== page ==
New York, NY – The demand for greater diversity, equity and inclusion in the workplace has never been higher. Companies spend as much as $8 billion a year on diversity and inclusion training. Still, the challenges remain complex. But those same companies now know that DEI — diversity, equity and inclusion — is about more than policies and programming.
According to published reports, the hiring of chief diversity & inclusion officers saw the biggest gains — soaring over 110-percent as a share of all hires between September 2020 and August 2021. That’s faster than the prior year’s tempo when hiring of chief diversity officers soared more than 84-percent.
So what does this mean?
On a personal level, it means that more than fundamental racism and critical race theory is being addressed in the workplace. It demonstrates a drive to create a better sense of accord amongst employees. This effort is about more than skin color, gender or any other form of identity politics. This is a movement to teach people how to work together.
Work environments with strong DEI programs and training initiatives have an improved sense of comfort, productivity, participation and engagement in the workspace. DEI programs build a greater sense of unity amongst coworkers — and with education being the key to the equation of better understanding — DEI programs lead to more culturally aware teams capable of producing at higher levels.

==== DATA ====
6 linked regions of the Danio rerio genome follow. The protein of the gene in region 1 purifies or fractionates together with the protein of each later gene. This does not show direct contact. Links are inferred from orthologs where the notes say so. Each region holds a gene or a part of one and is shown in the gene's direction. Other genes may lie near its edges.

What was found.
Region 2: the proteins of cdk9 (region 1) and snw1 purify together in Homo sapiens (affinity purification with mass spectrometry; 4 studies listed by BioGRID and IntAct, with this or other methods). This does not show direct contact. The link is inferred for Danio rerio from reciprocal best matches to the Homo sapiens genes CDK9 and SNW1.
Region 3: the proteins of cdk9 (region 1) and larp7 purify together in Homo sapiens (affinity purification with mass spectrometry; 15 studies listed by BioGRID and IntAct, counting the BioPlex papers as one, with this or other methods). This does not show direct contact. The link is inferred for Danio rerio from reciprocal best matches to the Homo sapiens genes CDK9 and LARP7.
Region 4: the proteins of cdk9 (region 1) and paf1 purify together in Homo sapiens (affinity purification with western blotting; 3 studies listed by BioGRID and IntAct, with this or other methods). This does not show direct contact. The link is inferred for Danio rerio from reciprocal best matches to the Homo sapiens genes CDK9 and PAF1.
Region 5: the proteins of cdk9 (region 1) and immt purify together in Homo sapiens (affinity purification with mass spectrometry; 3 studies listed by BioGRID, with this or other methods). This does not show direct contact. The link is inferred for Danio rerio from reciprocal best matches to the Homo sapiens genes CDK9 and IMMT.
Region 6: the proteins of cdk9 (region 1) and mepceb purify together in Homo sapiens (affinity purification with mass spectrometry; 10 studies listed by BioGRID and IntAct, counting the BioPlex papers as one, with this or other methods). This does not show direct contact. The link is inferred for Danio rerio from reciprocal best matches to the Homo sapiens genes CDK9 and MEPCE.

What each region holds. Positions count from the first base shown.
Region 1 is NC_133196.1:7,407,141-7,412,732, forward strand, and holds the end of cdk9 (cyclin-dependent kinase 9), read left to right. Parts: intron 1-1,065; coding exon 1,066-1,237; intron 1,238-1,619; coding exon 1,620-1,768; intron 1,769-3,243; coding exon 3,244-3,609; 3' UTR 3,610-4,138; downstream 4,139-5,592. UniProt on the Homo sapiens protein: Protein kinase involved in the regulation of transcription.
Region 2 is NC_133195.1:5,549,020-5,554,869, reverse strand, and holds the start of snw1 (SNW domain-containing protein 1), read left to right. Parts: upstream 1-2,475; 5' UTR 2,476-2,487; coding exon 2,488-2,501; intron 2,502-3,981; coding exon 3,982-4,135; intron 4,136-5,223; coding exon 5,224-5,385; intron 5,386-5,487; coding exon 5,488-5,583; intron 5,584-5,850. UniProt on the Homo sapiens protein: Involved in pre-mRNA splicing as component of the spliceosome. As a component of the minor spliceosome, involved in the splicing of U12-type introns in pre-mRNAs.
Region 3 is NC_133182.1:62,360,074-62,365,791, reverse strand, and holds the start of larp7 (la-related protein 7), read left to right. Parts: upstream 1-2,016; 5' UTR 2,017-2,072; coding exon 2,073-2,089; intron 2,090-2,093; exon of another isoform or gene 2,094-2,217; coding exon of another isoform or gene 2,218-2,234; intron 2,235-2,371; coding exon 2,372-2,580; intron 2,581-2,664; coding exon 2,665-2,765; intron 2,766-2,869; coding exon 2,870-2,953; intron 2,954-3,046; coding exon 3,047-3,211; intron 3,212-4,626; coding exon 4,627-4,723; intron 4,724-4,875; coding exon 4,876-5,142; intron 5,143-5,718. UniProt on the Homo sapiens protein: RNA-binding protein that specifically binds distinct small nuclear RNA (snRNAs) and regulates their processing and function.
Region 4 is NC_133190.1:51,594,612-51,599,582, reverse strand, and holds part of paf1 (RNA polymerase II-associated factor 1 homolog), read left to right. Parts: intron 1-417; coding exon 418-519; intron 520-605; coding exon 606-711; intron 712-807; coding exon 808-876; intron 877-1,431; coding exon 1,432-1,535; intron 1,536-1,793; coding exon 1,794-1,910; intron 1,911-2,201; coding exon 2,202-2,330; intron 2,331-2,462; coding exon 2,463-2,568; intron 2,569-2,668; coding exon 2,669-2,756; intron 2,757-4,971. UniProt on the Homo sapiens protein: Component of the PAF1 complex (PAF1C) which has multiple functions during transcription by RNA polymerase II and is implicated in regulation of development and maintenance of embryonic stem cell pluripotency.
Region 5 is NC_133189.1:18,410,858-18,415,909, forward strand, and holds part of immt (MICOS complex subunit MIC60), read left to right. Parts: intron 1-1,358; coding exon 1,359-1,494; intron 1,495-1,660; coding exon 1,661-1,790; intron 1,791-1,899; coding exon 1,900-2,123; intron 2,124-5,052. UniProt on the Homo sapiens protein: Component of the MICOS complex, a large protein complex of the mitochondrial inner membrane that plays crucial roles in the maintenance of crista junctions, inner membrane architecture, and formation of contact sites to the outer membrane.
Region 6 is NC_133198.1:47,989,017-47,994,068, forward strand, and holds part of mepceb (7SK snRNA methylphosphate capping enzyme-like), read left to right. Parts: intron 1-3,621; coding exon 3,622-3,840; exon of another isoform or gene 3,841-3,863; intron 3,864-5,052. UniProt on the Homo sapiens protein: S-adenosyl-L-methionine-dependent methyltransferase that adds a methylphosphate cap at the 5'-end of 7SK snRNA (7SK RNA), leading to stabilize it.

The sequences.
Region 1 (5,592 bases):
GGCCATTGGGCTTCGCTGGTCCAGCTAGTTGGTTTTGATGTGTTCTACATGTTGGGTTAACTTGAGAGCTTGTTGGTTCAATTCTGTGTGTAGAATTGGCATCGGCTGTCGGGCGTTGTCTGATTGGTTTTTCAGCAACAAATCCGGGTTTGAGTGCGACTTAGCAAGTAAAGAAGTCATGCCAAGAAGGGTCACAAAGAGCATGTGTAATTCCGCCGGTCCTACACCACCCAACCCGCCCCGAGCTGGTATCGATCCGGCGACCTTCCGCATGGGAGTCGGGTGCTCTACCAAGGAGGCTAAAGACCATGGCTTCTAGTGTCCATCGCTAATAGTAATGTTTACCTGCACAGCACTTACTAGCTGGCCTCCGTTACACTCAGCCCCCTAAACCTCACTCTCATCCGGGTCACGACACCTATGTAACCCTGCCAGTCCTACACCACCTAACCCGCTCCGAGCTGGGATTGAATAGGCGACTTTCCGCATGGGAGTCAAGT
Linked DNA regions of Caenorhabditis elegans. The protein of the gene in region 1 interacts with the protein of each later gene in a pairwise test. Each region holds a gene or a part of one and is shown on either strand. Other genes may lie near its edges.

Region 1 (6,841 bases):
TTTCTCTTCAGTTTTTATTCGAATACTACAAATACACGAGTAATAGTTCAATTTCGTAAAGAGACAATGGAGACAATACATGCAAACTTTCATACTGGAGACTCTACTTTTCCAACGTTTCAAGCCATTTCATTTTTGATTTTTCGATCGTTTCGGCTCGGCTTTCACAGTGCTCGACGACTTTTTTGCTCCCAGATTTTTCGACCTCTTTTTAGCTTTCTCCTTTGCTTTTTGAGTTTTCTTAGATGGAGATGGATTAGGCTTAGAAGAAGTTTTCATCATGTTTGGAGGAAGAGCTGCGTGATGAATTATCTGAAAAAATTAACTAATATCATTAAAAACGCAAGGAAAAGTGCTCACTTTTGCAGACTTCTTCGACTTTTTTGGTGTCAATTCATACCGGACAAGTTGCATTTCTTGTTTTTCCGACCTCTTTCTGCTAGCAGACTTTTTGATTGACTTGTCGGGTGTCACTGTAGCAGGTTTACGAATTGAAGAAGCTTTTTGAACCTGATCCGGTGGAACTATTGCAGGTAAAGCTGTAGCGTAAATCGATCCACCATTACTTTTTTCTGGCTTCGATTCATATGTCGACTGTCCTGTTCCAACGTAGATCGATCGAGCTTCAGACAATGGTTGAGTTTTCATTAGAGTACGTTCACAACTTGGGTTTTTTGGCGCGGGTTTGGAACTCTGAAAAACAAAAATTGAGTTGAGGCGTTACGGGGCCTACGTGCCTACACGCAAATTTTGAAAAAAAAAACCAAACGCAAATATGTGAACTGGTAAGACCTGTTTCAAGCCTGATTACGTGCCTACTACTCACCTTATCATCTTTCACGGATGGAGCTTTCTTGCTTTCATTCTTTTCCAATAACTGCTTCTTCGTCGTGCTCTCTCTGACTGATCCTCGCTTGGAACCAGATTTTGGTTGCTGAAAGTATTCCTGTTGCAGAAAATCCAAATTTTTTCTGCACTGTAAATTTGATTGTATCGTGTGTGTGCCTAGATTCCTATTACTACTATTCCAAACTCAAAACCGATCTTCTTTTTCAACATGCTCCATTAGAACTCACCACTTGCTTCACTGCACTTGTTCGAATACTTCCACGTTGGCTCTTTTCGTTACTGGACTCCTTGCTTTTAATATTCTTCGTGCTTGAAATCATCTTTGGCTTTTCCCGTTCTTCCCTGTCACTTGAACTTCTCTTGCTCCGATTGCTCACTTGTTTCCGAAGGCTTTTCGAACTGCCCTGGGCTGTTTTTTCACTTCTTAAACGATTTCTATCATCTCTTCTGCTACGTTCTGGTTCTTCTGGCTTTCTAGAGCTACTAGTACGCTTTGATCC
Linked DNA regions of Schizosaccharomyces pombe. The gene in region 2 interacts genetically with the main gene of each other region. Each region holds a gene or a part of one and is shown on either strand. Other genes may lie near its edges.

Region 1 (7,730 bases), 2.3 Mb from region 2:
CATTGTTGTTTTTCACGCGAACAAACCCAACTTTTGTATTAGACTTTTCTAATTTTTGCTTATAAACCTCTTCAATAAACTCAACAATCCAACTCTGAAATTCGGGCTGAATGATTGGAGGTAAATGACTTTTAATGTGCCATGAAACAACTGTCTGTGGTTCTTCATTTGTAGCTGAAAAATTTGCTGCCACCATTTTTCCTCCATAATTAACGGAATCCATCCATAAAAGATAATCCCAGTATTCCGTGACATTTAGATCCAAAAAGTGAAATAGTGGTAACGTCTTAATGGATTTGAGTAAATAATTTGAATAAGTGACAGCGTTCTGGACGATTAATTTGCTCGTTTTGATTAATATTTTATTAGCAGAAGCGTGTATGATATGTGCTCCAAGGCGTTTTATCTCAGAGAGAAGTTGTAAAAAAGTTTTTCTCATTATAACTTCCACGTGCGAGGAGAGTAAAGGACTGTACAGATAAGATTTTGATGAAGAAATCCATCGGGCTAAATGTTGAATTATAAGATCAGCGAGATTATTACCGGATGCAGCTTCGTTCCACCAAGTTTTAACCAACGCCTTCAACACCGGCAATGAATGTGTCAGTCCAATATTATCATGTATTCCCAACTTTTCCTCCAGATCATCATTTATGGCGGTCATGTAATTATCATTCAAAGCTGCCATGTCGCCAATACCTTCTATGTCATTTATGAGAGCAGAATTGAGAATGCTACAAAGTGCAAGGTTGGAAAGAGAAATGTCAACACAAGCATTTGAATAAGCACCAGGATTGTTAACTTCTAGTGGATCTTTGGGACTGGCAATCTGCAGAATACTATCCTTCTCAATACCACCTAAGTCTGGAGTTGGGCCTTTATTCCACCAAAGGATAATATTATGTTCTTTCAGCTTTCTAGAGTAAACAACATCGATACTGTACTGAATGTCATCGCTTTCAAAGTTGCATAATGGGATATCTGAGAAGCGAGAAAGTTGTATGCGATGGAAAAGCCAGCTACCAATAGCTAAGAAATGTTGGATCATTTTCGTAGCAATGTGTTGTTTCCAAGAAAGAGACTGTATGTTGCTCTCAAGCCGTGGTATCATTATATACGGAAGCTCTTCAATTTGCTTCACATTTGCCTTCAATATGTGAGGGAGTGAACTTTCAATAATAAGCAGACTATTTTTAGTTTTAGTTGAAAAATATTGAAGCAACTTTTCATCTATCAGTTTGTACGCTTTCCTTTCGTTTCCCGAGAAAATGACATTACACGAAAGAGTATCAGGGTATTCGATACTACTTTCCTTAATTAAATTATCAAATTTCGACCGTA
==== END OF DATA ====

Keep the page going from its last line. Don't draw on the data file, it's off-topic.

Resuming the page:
I see this as a great opportunity to form safe alliances with our co-workers and to be certain that fair treatment is extended to everyone in the workplace.
As a parent, I also greet the rise of DEI programs with a certain sense of assurance that my daughter is heading in the right direction, and that as a biracial child, the trajectory of her future career will be safe and plentiful. Furthermore, as a man of a certain age moving towards exciting new career goals — I look forward to my choices being free of age discrimination and age biases.
There are many forms of inequity in the workplace. To me, DEI programs are a strong move towards safeguarding ourselves from discrimination of any kind. If nothing else, at least proper training and DEI support will teach us what to do when we encounter it.
Ben Kimmel is a proud member of the IUOE Local 94, as well as an Author, Writer on thewrittenaddiction.com, Mental Health First Aid Instructor, Certified Addiction and Recovery Coach, Certified Professional Life Coach, and Peer & Wellness Advocate. Ben can be reached at firstname.lastname@example.org